Thursday, March 18, 2010

Self-reliance and Catharsis

I once liked this quote from Paul Metcalf so much, I used it twice in my dissertation:

Integration and disintegration are not equally interesting. Pathology is not as interesting as health, the journey to chaos is not as interesting as the journey to order. The poet may—in fact must—plunge into disintegration, pathology, chaos, maintaining as best he can his own freeboard, his balance—but it is the return to the surface, the return to sanity, where the experience may be recorded, that confirms our interest. Ishmael survived the sinking of the Pequod.

Because, if you drown, who cares? And if you don’t plunge, who cares?

- Paul Metcalf, Where Do You Put the Horse?

To return to the surface. To start again. To reinvent oneself. To be anything. This is frontier logic, Frederick Jackson Turner’s pioneer time: “perennial rebirth..”

Metcalf wrote his way through that frontier logic. In Genoa: A Telling of Wonders, he travels the New World as a body in pain, bearing all the scars and glyphs of imperial method allegorized by Melville, his great-grandfather. But Genoa turns method inward. Post-whale, we see a body in pursuit of understanding its own compulsion to document, its neurasthenic labor…a nervous book of "feminine" interiority, where the protagonist, a non-practicing physician, a house husband who literally sits in the attic, can follow the prescription to "go west" only as a reader investigating American nervousness (see Silas Weir Mitchell, see Tom Lutz’s great book on the subject.)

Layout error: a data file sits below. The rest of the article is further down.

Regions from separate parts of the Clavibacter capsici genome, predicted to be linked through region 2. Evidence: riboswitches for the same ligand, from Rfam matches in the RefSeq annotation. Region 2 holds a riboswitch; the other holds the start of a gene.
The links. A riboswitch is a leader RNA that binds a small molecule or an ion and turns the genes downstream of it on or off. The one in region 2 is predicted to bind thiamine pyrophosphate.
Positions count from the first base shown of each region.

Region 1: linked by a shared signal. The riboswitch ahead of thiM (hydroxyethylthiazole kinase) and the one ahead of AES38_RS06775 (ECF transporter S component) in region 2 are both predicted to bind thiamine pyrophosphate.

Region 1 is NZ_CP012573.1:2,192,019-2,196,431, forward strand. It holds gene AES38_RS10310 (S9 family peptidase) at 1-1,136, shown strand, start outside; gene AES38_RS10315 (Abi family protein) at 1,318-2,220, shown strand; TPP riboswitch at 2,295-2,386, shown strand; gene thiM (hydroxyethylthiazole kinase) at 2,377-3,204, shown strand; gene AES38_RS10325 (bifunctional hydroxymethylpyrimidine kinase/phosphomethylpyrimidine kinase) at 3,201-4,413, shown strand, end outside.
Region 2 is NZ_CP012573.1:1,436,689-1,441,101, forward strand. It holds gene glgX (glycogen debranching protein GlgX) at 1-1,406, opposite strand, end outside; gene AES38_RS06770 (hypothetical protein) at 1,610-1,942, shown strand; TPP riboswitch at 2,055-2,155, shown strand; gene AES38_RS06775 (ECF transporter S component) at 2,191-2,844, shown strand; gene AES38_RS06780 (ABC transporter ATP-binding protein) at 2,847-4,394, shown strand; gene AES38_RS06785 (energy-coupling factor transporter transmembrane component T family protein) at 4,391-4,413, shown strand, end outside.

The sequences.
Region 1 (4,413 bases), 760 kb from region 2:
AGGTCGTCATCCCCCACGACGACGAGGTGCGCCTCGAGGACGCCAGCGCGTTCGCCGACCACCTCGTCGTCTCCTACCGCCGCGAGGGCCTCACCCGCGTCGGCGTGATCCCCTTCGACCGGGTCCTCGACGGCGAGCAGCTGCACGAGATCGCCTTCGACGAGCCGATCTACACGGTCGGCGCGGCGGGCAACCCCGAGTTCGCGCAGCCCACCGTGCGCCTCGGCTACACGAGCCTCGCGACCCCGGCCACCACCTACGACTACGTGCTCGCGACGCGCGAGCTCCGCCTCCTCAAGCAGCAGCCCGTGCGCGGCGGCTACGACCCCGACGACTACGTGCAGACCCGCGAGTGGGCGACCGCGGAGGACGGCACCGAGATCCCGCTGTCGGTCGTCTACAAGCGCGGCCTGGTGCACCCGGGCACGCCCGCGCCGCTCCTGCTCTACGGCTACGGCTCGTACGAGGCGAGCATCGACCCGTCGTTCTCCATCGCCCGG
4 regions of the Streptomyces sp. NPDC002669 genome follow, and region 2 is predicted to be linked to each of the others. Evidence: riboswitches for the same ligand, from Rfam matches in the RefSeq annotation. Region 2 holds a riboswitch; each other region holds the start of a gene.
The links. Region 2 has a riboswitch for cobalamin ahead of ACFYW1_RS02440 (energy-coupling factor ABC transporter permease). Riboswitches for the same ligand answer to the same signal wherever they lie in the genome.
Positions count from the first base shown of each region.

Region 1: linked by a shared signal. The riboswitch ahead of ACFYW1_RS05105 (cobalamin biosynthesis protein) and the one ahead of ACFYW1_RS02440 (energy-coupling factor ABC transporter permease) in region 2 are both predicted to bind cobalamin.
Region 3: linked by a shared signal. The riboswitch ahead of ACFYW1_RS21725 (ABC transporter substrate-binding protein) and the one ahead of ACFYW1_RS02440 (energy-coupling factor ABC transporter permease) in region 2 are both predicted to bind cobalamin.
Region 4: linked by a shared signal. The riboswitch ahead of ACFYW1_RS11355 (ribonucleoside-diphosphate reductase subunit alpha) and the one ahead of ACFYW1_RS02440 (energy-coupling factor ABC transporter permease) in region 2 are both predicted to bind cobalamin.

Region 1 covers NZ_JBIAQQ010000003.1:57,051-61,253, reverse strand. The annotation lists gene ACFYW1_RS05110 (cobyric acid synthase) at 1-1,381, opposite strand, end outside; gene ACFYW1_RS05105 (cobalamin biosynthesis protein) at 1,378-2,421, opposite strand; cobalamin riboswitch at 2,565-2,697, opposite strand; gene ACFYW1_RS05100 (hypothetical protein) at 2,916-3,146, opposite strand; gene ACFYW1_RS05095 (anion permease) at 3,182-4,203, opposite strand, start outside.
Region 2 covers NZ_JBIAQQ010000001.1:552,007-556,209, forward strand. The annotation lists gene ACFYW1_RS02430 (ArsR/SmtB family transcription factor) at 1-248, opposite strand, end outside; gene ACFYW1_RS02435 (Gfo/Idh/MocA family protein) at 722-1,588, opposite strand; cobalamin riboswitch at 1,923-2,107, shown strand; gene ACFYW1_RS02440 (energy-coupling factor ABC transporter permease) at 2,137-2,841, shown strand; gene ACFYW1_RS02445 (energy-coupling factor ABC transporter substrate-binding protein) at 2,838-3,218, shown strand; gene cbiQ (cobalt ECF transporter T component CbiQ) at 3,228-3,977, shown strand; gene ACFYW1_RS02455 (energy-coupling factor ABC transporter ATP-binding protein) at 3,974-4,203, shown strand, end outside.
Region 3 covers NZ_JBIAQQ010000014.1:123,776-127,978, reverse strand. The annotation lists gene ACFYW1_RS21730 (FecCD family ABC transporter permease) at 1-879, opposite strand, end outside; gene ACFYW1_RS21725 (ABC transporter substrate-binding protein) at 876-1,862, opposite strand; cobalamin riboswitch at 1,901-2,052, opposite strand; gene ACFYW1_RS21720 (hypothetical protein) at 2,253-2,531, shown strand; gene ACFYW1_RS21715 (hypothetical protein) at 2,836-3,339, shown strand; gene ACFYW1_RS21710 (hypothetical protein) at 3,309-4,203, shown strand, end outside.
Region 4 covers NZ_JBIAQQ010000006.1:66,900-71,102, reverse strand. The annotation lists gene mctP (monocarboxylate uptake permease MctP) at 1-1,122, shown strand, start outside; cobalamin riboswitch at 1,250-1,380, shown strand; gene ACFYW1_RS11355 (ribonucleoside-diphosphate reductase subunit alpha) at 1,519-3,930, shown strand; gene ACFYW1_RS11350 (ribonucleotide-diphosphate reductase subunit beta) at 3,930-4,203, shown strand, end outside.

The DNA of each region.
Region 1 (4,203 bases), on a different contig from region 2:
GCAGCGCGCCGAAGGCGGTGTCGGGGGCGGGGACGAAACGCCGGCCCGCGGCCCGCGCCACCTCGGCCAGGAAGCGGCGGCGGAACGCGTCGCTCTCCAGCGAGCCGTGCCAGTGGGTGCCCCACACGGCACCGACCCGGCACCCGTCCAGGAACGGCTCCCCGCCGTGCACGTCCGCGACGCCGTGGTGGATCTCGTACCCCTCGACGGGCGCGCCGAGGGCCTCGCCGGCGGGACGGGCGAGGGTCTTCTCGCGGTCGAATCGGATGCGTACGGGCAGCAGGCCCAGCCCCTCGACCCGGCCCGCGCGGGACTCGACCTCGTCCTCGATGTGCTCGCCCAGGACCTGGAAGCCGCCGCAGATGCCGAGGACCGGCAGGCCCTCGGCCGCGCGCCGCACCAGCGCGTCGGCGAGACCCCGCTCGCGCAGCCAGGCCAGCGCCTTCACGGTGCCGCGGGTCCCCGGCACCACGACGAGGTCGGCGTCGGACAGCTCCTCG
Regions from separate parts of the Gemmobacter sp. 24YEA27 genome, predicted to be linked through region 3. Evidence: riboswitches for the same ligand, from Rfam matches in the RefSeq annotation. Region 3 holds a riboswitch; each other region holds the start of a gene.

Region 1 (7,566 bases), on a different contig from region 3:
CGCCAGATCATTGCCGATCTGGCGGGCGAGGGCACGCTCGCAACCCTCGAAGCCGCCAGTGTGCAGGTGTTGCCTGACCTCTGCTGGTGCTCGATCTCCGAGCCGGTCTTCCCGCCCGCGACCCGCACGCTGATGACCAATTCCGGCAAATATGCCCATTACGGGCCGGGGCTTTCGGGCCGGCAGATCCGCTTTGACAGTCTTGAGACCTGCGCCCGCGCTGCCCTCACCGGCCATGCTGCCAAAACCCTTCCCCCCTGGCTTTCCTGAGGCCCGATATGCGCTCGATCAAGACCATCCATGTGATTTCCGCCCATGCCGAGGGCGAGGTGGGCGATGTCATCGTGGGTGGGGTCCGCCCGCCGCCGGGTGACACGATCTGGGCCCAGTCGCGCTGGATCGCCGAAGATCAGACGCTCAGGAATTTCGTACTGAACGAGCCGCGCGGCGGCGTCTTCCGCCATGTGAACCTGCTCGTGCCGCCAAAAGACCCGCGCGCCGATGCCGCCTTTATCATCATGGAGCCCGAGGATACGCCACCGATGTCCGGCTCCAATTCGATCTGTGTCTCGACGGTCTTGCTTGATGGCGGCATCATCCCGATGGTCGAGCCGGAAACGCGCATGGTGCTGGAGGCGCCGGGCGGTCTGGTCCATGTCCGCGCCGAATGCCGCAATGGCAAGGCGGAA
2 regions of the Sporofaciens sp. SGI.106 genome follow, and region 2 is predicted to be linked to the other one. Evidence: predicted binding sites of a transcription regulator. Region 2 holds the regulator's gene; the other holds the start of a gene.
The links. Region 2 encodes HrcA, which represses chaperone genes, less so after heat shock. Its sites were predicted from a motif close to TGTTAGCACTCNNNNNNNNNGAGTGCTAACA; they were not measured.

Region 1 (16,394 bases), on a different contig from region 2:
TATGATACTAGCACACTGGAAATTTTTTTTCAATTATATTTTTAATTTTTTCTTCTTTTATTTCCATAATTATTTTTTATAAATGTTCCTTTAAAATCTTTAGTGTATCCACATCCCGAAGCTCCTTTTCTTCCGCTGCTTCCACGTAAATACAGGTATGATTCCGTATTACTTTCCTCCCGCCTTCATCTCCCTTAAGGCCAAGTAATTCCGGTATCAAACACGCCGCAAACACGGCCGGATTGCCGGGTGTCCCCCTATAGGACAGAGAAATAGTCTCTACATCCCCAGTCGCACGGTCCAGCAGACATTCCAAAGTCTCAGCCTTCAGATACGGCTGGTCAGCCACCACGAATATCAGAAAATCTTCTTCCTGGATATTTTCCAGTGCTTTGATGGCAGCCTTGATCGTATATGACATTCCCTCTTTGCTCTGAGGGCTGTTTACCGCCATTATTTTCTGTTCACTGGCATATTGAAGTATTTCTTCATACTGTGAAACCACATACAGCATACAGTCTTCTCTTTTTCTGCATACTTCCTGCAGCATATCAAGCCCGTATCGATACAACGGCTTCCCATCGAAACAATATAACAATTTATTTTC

If redemption is to come in making a book out of wounded flesh, how can that be separable from the commodification of laboring bodies, from blubber or oil?

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